Bosnia's other war blurs the lines of battle: Tony Barber in Zagreb on clashes between the Croat and Muslim 'allies'

IT IS supposed to be an international frontier dividing two separate, sovereign states. But when you cross from Croatia into south- western Bosnia-Herzegovina, there are often no guards on duty. And when they are there, they wave you straight through if your car has Croatian plates.

On the Bosnian side of the border, you use Croatian dinars to pay for a coffee. Ask a man in combat gear for directions, and he will probably be a member of the Croatian Defence Council (HVO), a Bosnian Croat force armed and supported by the Croatian authorities in Zagreb. Look around the cafes, small shops and petrol stations, and you will see the red, white and blue Croatian flag with its distinctive chequerboard symbol. Some local Croats, though citizens of Bosnia, own Croatian passports issued in the past year.

These towns and villages are part of a Croatian mini-state in Bosnia proclaimed last July under the name of Herzeg-Bosnia. The area is not officially part of Croatia, but it is in most respects quite indistinguishable from its mother republic. If there is a difference, it is that more fighters drive around in stolen vehicles than in most of Croatia itself. You are also more likely to run into members of the paramilitary wing of the Croatian Party of Rights (HOS), an ultra-rightist political movement inspired by a dream of a Greater Croatian state.

In short, Herzeg-Bosnia is the Croatian mirror image of the rebel state the Bosnian Serbs have set up in northern and eastern Bosnia. Franjo Tudjman, the Croatian President, has not discouraged what amounts to the Croatian annexation of this area. In fact, the Zagreb government includes officials from Croatian- ruled parts of Bosnia. At various stages in the past 18 months, Mr Tudjman has negotiated with the Serbs - supposedly his mortal enemies - to effect a Serb-Croat partition of Bosnia.

The Bosnian Croats tried to speed up this process last week by ordering all Muslim military units to submit to their control in areas assigned to the Croats under the Geneva peace plan proposed by Lord Owen and Cyrus Vance. The order came from Bosnia's own Defence Minister, Bozo Rajic, a Croat who has never bothered to visit Sarajevo. Like other Croats nominally loyal to Bosnia's government, he prefers to base himself in Mostar, the capital of Herzeg-Bosnia.

Bosnia's Muslims and Croats are united in a military alliance against the Serbs, but their relationship has been tense throughout the war. In some areas, such as Gradacac in northern Bosnia, they have fought side by side. In the south-west and centre, however, they have often been at each other's throats. When violence erupted in Prozor in central Bosnia last October, the Muslims accused the Croats of engaging in the 'ethnic cleansing' that Serbian forces have practised elsewhere in the republic. The latest Muslim-Croat battles have lasted almost two weeks, and an attempt by Lord Owen and Mr Vance to broker a ceasefire last Wednesday came to nothing.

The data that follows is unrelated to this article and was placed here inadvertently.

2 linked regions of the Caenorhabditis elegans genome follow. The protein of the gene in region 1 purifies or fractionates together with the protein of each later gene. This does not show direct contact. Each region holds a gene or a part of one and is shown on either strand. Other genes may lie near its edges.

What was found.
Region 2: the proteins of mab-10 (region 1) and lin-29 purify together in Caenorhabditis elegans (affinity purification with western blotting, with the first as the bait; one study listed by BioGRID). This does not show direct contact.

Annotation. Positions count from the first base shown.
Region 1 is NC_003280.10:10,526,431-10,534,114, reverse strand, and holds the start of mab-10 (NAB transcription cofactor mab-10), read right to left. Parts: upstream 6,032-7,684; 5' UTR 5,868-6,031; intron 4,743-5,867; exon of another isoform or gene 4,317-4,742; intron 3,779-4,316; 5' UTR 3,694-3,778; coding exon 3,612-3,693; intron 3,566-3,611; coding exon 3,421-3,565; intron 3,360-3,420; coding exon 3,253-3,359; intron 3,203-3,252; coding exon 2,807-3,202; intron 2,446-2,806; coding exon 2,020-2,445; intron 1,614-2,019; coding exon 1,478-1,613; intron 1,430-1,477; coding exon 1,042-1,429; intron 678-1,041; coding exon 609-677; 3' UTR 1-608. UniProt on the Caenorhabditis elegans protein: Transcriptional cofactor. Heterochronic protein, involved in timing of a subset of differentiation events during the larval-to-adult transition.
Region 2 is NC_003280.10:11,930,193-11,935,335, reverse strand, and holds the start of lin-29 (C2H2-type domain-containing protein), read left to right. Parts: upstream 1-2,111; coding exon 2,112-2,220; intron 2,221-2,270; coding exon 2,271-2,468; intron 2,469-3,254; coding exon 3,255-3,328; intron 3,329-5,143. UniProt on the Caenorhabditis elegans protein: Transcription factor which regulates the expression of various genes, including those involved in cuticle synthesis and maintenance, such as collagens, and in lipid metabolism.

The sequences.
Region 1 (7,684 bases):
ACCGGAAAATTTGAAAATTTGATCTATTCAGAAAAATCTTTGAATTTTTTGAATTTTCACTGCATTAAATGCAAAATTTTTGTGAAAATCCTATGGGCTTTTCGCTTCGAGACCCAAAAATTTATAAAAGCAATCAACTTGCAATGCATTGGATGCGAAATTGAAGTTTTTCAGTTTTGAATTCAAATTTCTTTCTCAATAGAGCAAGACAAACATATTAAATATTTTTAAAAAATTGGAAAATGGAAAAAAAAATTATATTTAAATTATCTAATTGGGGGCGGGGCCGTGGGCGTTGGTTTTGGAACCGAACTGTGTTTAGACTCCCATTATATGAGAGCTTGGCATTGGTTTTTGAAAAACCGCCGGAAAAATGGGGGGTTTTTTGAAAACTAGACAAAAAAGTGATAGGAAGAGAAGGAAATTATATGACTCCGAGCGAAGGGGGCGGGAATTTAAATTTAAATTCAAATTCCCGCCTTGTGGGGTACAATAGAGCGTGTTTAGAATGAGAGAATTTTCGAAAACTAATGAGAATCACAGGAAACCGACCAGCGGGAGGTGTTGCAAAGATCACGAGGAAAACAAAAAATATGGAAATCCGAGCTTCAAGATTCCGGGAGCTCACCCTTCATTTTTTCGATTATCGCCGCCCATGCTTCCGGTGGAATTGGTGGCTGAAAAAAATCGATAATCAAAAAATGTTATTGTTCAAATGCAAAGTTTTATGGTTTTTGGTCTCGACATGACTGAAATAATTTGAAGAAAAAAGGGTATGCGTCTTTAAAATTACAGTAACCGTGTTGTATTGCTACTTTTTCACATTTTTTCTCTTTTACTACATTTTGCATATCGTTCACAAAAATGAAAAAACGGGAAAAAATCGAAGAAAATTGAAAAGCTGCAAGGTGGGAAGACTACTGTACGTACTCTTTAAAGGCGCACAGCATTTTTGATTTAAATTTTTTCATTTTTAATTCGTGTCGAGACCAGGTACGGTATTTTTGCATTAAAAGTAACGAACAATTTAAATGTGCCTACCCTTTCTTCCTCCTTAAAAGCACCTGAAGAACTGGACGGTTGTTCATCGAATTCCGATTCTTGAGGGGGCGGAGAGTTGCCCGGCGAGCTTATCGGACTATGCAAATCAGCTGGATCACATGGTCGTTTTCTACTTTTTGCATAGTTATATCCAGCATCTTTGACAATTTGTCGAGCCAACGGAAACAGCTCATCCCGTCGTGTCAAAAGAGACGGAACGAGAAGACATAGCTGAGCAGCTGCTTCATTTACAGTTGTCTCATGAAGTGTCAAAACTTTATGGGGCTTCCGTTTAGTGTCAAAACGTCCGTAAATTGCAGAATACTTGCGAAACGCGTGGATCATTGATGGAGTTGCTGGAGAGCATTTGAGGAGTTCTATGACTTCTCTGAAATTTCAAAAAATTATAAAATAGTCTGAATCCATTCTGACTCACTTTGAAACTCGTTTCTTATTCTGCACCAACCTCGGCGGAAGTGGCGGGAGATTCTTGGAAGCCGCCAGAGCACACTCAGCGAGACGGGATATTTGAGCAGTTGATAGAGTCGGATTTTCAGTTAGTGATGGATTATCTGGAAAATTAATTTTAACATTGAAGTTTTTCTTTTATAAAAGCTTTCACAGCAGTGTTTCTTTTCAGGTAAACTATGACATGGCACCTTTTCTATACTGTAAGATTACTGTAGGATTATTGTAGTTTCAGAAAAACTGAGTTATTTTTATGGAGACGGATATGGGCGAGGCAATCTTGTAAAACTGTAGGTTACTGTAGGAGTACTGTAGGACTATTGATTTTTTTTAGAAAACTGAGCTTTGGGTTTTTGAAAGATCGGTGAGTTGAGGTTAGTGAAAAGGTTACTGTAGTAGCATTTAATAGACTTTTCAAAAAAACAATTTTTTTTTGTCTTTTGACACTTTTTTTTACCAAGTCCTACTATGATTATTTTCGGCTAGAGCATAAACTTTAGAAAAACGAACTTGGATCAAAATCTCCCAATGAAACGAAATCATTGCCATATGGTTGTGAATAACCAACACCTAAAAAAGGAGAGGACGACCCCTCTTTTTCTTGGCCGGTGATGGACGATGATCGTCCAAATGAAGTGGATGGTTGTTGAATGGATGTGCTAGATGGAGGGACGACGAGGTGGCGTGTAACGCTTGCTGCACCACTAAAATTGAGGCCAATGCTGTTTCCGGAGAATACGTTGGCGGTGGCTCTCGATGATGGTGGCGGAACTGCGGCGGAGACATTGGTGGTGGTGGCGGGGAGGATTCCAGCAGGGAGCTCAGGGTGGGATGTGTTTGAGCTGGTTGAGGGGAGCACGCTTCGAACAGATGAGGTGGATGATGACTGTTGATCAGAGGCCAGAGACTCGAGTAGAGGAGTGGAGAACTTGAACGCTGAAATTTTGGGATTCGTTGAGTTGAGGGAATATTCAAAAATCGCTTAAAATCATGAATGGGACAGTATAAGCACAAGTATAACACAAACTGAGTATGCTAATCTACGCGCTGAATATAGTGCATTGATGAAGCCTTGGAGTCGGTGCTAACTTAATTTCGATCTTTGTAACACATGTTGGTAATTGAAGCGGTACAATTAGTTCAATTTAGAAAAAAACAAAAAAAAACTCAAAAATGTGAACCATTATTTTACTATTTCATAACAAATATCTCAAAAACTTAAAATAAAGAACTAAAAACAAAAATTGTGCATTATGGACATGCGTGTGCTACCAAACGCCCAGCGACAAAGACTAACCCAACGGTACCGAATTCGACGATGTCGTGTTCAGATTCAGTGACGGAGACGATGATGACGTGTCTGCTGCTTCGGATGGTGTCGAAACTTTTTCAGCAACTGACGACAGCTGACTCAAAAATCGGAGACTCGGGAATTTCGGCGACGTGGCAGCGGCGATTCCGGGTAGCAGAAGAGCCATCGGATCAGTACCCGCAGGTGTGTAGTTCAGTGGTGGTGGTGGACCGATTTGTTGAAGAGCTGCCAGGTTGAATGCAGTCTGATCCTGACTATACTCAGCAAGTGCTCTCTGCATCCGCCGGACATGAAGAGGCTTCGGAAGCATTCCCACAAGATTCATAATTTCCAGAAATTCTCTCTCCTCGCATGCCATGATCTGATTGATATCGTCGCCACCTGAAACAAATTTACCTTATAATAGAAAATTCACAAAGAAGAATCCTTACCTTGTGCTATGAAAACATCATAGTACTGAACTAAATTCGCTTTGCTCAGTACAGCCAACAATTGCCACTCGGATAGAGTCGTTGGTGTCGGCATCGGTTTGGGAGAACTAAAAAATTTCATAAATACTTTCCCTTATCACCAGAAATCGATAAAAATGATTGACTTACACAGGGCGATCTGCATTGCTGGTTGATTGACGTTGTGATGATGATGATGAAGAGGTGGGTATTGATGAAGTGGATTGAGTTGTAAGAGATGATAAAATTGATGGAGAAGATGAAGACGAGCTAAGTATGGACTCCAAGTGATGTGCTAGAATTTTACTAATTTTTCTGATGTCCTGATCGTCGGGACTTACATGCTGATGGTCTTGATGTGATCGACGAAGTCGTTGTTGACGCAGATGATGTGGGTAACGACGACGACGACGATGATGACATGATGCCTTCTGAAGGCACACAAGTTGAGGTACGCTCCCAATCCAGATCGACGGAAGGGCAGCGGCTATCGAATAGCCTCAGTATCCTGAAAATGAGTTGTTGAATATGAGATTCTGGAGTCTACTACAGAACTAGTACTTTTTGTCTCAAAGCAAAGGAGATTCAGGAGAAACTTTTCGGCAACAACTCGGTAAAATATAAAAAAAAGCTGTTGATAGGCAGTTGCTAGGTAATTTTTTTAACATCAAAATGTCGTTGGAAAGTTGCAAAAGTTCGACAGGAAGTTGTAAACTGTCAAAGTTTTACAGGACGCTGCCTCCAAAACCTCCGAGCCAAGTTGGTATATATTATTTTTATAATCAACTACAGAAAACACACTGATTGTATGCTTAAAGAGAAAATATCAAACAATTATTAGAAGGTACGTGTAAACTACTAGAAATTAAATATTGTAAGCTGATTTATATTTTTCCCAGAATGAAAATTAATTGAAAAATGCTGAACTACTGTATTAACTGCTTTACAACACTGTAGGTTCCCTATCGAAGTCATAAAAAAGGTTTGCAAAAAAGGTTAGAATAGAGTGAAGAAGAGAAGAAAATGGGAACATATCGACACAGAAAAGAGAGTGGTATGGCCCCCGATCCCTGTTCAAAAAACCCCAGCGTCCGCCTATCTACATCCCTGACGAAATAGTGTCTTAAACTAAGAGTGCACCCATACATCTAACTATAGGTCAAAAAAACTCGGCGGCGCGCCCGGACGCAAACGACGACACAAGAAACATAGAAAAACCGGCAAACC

'Vance and Owen said they were very surprised by this conflict,' said Bosnia's Muslim Foreign Minister, Haris Silajdzic. 'I emphasise the word conflict because this is not just a misunderstanding any more. It was a well- organised attack by HVO militant groups. Geneva is being used to make a state within a state, which is unacceptable for Bosnia-Herzegovina, regardless of who wants to do it.' For their part, the Croats accuse the Muslims not only of provoking the clashes but also (in language reminiscent of Serbian claims) of aiming to turn Bosnia into a Muslim-dominated state. Miro Lasic, a Croatian member of Bosnia's presidency, said last week that Muslims outnumbered Croats in the Bosnian diplomatic and consular service by 20 to one. Even in the old Yugoslavia, he said, the Serbs never increased their representation over the Croats to more than six to one.

If Western audiences are surprised by the Muslim-Croat clashes, it may be the fault of governments and analysts who, in public at least, have emphasised Serbian atrocities and expansionist policies in Bosnia to the virtual exclusion of all other issues. Abominable though those actions are, they deflect attention from the crucial question of whether either Serbs or Croats sincerely regard Bosnia's Muslims as an equal, separate nation.

Many see the Muslims as Slavs whose conversion to Islam under Ottoman rule means that they are somehow still Serbs or Croats to be returned to their respective folds. In this war, the Muslims are victims of Zagreb as well as Belgrade.

(Photograph omitted)

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